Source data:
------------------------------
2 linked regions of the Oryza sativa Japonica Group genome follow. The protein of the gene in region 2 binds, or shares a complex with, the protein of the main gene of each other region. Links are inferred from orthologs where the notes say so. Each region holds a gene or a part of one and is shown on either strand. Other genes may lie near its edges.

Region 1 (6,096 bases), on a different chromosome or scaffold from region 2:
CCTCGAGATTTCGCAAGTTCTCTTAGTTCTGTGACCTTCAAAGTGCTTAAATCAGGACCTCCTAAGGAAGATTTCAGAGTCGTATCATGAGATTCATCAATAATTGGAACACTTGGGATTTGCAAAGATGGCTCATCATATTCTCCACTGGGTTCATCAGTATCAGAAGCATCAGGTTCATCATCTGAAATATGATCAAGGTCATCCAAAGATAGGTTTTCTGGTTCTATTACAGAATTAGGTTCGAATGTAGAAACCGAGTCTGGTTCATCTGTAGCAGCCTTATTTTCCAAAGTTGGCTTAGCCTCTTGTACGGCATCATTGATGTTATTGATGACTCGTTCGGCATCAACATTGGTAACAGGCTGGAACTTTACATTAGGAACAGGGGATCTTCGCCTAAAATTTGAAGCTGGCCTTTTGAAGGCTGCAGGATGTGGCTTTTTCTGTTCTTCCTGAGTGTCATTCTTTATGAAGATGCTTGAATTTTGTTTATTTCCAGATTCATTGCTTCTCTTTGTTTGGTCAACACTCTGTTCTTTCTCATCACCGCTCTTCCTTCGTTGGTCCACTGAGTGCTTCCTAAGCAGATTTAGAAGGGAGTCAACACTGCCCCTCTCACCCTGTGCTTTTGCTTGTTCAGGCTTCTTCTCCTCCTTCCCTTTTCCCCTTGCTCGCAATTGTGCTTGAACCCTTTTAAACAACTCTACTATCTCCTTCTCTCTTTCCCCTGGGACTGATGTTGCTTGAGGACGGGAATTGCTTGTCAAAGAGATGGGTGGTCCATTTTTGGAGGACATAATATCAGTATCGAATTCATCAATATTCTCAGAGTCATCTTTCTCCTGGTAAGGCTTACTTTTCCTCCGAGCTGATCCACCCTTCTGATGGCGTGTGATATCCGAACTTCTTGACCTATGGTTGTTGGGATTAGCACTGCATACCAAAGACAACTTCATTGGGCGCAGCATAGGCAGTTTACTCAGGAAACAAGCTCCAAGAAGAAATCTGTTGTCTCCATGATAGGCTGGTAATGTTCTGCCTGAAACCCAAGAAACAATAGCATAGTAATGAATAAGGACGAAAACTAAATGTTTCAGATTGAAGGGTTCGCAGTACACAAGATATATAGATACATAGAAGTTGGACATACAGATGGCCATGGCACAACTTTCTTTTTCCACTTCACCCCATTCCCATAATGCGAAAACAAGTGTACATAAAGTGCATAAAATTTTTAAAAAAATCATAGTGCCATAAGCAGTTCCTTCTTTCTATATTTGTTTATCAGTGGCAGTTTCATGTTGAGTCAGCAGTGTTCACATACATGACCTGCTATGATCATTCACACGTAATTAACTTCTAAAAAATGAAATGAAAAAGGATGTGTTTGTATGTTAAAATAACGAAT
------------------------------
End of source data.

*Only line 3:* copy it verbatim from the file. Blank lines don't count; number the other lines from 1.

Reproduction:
CCTCGAGATTTCGCAAGTTCTCTTAGTTCTGTGACCTTCAAAGTGCTTAAATCAGGACCTCCTAAGGAAGATTTCAGAGTCGTATCATGAGATTCATCAATAATTGGAACACTTGGGATTTGCAAAGATGGCTCATCATATTCTCCACTGGGTTCATCAGTATCAGAAGCATCAGGTTCATCATCTGAAATATGATCAAGGTCATCCAAAGATAGGTTTTCTGGTTCTATTACAGAATTAGGTTCGAATGTAGAAACCGAGTCTGGTTCATCTGTAGCAGCCTTATTTTCCAAAGTTGGCTTAGCCTCTTGTACGGCATCATTGATGTTATTGATGACTCGTTCGGCATCAACATTGGTAACAGGCTGGAACTTTACATTAGGAACAGGGGATCTTCGCCTAAAATTTGAAGCTGGCCTTTTGAAGGCTGCAGGATGTGGCTTTTTCTGTTCTTCCTGAGTGTCATTCTTTATGAAGATGCTTGAATTTTGTTTATTTCCAGATTCATTGCTTCTCTTTGTTTGGTCAACACTCTGTTCTTTCTCATCACCGCTCTTCCTTCGTTGGTCCACTGAGTGCTTCCTAAGCAGATTTAGAAGGGAGTCAACACTGCCCCTCTCACCCTGTGCTTTTGCTTGTTCAGGCTTCTTCTCCTCCTTCCCTTTTCCCCTTGCTCGCAATTGTGCTTGAACCCTTTTAAACAACTCTACTATCTCCTTCTCTCTTTCCCCTGGGACTGATGTTGCTTGAGGACGGGAATTGCTTGTCAAAGAGATGGGTGGTCCATTTTTGGAGGACATAATATCAGTATCGAATTCATCAATATTCTCAGAGTCATCTTTCTCCTGGTAAGGCTTACTTTTCCTCCGAGCTGATCCACCCTTCTGATGGCGTGTGATATCCGAACTTCTTGACCTATGGTTGTTGGGATTAGCACTGCATACCAAAGACAACTTCATTGGGCGCAGCATAGGCAGTTTACTCAGGAAACAAGCTCCAAGAAGAAATCTGTTGTCTCCATGATAGGCTGGTAATGTTCTGCCTGAAACCCAAGAAACAATAGCATAGTAATGAATAAGGACGAAAACTAAATGTTTCAGATTGAAGGGTTCGCAGTACACAAGATATATAGATACATAGAAGTTGGACATACAGATGGCCATGGCACAACTTTCTTTTTCCACTTCACCCCATTCCCATAATGCGAAAACAAGTGTACATAAAGTGCATAAAATTTTTAAAAAAATCATAGTGCCATAAGCAGTTCCTTCTTTCTATATTTGTTTATCAGTGGCAGTTTCATGTTGAGTCAGCAGTGTTCACATACATGACCTGCTATGATCATTCACACGTAATTAACTTCTAAAAAATGAAATGAAAAAGGATGTGTTTGTATGTTAAAATAACGAAT